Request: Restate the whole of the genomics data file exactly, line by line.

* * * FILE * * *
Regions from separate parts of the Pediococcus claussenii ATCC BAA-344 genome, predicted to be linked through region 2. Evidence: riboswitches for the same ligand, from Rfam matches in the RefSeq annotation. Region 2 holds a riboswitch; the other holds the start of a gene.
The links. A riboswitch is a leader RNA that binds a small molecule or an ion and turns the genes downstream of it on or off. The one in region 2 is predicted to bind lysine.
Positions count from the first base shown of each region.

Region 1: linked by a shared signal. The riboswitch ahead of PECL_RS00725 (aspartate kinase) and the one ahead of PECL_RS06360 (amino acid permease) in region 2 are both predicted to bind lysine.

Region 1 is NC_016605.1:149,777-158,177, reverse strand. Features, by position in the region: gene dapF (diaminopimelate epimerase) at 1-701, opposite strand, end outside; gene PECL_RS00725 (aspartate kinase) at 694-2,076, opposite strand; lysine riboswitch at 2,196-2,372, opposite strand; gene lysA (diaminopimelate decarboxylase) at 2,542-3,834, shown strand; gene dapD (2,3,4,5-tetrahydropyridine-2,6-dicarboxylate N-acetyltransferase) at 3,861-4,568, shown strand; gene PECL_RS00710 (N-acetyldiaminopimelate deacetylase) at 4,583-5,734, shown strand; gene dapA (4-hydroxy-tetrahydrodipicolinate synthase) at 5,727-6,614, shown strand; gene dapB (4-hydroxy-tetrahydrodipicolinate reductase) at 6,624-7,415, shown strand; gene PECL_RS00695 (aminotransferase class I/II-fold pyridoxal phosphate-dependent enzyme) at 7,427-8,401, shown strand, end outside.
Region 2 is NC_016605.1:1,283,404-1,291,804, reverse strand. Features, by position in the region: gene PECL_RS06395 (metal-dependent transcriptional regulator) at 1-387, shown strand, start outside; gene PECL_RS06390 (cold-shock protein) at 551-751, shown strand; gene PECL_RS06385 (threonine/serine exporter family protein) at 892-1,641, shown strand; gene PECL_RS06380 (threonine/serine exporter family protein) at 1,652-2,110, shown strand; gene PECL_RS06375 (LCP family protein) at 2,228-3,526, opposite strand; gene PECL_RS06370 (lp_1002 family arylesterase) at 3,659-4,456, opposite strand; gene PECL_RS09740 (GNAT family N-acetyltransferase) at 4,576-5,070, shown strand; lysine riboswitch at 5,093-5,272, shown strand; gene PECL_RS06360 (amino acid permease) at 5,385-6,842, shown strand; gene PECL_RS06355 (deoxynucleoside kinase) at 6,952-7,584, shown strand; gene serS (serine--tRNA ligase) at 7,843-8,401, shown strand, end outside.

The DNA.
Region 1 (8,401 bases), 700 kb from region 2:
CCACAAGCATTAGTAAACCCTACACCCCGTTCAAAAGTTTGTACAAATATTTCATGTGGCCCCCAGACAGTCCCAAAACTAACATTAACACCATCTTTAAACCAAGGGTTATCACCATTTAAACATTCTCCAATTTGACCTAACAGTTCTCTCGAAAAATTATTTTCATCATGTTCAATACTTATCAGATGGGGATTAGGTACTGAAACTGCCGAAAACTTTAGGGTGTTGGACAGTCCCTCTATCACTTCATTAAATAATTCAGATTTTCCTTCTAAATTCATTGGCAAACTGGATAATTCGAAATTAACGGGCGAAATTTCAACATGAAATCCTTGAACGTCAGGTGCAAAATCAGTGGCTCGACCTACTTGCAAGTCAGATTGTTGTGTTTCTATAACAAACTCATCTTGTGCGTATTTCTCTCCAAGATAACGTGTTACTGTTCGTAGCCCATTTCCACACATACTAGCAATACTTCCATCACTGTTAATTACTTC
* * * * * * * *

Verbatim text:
Regions from separate parts of the Pediococcus claussenii ATCC BAA-344 genome, predicted to be linked through region 2. Evidence: riboswitches for the same ligand, from Rfam matches in the RefSeq annotation. Region 2 holds a riboswitch; the other holds the start of a gene.
The links. A riboswitch is a leader RNA that binds a small molecule or an ion and turns the genes downstream of it on or off. The one in region 2 is predicted to bind lysine.
Positions count from the first base shown of each region.

Region 1: linked by a shared signal. The riboswitch ahead of PECL_RS00725 (aspartate kinase) and the one ahead of PECL_RS06360 (amino acid permease) in region 2 are both predicted to bind lysine.

Region 1 is NC_016605.1:149,777-158,177, reverse strand. Features, by position in the region: gene dapF (diaminopimelate epimerase) at 1-701, opposite strand, end outside; gene PECL_RS00725 (aspartate kinase) at 694-2,076, opposite strand; lysine riboswitch at 2,196-2,372, opposite strand; gene lysA (diaminopimelate decarboxylase) at 2,542-3,834, shown strand; gene dapD (2,3,4,5-tetrahydropyridine-2,6-dicarboxylate N-acetyltransferase) at 3,861-4,568, shown strand; gene PECL_RS00710 (N-acetyldiaminopimelate deacetylase) at 4,583-5,734, shown strand; gene dapA (4-hydroxy-tetrahydrodipicolinate synthase) at 5,727-6,614, shown strand; gene dapB (4-hydroxy-tetrahydrodipicolinate reductase) at 6,624-7,415, shown strand; gene PECL_RS00695 (aminotransferase class I/II-fold pyridoxal phosphate-dependent enzyme) at 7,427-8,401, shown strand, end outside.
Region 2 is NC_016605.1:1,283,404-1,291,804, reverse strand. Features, by position in the region: gene PECL_RS06395 (metal-dependent transcriptional regulator) at 1-387, shown strand, start outside; gene PECL_RS06390 (cold-shock protein) at 551-751, shown strand; gene PECL_RS06385 (threonine/serine exporter family protein) at 892-1,641, shown strand; gene PECL_RS06380 (threonine/serine exporter family protein) at 1,652-2,110, shown strand; gene PECL_RS06375 (LCP family protein) at 2,228-3,526, opposite strand; gene PECL_RS06370 (lp_1002 family arylesterase) at 3,659-4,456, opposite strand; gene PECL_RS09740 (GNAT family N-acetyltransferase) at 4,576-5,070, shown strand; lysine riboswitch at 5,093-5,272, shown strand; gene PECL_RS06360 (amino acid permease) at 5,385-6,842, shown strand; gene PECL_RS06355 (deoxynucleoside kinase) at 6,952-7,584, shown strand; gene serS (serine--tRNA ligase) at 7,843-8,401, shown strand, end outside.

The DNA.
Region 1 (8,401 bases), 700 kb from region 2:
CCACAAGCATTAGTAAACCCTACACCCCGTTCAAAAGTTTGTACAAATATTTCATGTGGCCCCCAGACAGTCCCAAAACTAACATTAACACCATCTTTAAACCAAGGGTTATCACCATTTAAACATTCTCCAATTTGACCTAACAGTTCTCTCGAAAAATTATTTTCATCATGTTCAATACTTATCAGATGGGGATTAGGTACTGAAACTGCCGAAAACTTTAGGGTGTTGGACAGTCCCTCTATCACTTCATTAAATAATTCAGATTTTCCTTCTAAATTCATTGGCAAACTGGATAATTCGAAATTAACGGGCGAAATTTCAACATGAAATCCTTGAACGTCAGGTGCAAAATCAGTGGCTCGACCTACTTGCAAGTCAGATTGTTGTGTTTCTATAACAAACTCATCTTGTGCGTATTTCTCTCCAAGATAACGTGTTACTGTTCGTAGCCCATTTCCACACATACTAGCAATACTTCCATCACTGTTAATTACTTC